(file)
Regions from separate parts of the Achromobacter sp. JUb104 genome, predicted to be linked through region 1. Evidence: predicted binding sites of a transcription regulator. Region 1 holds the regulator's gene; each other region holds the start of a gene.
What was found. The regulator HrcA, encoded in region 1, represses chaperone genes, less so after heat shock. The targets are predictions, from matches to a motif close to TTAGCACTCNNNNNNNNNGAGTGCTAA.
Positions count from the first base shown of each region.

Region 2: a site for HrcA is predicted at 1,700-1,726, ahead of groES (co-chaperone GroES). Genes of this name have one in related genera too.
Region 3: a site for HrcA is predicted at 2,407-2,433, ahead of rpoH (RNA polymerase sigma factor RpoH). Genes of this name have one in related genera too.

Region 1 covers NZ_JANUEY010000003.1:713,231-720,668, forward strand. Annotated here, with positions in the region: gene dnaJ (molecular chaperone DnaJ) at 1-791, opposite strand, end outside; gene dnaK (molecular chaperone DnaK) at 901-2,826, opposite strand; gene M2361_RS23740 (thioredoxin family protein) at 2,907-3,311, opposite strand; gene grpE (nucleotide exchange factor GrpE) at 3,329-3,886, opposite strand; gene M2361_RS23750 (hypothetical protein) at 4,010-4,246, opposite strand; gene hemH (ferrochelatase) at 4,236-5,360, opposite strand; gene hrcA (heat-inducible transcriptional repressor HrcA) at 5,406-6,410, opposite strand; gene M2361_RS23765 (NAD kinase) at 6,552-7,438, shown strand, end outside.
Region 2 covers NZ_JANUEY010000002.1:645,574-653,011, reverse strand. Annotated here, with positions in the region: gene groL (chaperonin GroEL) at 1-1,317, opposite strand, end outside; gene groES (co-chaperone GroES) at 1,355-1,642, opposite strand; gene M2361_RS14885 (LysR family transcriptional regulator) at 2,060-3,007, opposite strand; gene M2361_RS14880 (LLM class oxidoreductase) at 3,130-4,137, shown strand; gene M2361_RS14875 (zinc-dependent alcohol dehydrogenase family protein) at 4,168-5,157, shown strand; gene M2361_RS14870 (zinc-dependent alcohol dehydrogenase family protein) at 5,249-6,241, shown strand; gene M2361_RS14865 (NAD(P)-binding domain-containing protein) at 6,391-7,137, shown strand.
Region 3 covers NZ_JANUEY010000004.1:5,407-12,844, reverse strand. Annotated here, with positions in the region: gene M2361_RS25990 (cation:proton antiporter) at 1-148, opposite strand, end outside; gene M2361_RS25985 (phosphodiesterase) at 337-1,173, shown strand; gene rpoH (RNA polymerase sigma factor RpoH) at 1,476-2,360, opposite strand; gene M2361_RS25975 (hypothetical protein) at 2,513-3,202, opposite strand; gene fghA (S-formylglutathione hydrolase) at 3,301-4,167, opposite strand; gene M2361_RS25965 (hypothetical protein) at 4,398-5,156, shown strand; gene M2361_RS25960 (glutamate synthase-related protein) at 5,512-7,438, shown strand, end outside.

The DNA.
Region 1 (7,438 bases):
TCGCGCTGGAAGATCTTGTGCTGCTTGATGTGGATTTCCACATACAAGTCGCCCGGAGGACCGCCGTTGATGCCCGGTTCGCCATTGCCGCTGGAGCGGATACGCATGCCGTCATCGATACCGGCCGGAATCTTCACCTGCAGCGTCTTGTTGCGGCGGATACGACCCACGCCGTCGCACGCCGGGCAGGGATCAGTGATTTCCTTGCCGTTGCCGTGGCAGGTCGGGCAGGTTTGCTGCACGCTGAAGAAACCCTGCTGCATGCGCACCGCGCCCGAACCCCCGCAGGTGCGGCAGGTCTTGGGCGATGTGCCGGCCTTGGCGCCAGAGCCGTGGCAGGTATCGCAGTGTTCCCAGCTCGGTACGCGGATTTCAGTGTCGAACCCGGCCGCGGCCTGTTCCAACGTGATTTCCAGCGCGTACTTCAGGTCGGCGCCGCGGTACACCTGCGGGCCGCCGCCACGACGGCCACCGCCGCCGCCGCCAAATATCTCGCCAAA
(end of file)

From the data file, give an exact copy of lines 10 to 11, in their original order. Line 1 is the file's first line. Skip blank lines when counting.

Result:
Region 1 (7,438 bases):
TCGCGCTGGAAGATCTTGTGCTGCTTGATGTGGATTTCCACATACAAGTCGCCCGGAGGACCGCCGTTGATGCCCGGTTCGCCATTGCCGCTGGAGCGGATACGCATGCCGTCATCGATACCGGCCGGAATCTTCACCTGCAGCGTCTTGTTGCGGCGGATACGACCCACGCCGTCGCACGCCGGGCAGGGATCAGTGATTTCCTTGCCGTTGCCGTGGCAGGTCGGGCAGGTTTGCTGCACGCTGAAGAAACCCTGCTGCATGCGCACCGCGCCCGAACCCCCGCAGGTGCGGCAGGTCTTGGGCGATGTGCCGGCCTTGGCGCCAGAGCCGTGGCAGGTATCGCAGTGTTCCCAGCTCGGTACGCGGATTTCAGTGTCGAACCCGGCCGCGGCCTGTTCCAACGTGATTTCCAGCGCGTACTTCAGGTCGGCGCCGCGGTACACCTGCGGGCCGCCGCCACGACGGCCACCGCCGCCGCCGCCAAATATCTCGCCAAA